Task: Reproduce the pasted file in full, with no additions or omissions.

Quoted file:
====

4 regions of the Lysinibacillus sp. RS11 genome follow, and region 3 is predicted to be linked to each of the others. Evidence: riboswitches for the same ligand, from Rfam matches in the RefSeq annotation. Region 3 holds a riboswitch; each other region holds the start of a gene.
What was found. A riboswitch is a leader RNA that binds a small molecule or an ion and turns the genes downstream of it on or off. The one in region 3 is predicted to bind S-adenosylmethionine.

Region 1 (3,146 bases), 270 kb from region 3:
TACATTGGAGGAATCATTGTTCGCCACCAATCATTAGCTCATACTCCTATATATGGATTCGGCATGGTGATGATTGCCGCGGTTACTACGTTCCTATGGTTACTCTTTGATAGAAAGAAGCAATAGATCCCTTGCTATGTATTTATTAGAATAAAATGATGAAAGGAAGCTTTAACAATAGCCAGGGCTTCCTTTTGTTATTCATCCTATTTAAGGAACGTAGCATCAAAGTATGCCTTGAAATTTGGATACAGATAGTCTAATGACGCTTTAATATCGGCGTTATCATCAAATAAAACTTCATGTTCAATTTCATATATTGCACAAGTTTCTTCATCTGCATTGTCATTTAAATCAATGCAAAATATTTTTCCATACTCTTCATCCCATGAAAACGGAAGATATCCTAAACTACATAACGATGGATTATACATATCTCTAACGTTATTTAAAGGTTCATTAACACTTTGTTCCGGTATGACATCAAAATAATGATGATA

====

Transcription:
4 regions of the Lysinibacillus sp. RS11 genome follow, and region 3 is predicted to be linked to each of the others. Evidence: riboswitches for the same ligand, from Rfam matches in the RefSeq annotation. Region 3 holds a riboswitch; each other region holds the start of a gene.
What was found. A riboswitch is a leader RNA that binds a small molecule or an ion and turns the genes downstream of it on or off. The one in region 3 is predicted to bind S-adenosylmethionine.

Region 1 (3,146 bases), 270 kb from region 3:
TACATTGGAGGAATCATTGTTCGCCACCAATCATTAGCTCATACTCCTATATATGGATTCGGCATGGTGATGATTGCCGCGGTTACTACGTTCCTATGGTTACTCTTTGATAGAAAGAAGCAATAGATCCCTTGCTATGTATTTATTAGAATAAAATGATGAAAGGAAGCTTTAACAATAGCCAGGGCTTCCTTTTGTTATTCATCCTATTTAAGGAACGTAGCATCAAAGTATGCCTTGAAATTTGGATACAGATAGTCTAATGACGCTTTAATATCGGCGTTATCATCAAATAAAACTTCATGTTCAATTTCATATATTGCACAAGTTTCTTCATCTGCATTGTCATTTAAATCAATGCAAAATATTTTTCCATACTCTTCATCCCATGAAAACGGAAGATATCCTAAACTACATAACGATGGATTATACATATCTCTAACGTTATTTAAAGGTTCATTAACACTTTGTTCCGGTATGACATCAAAATAATGATGATA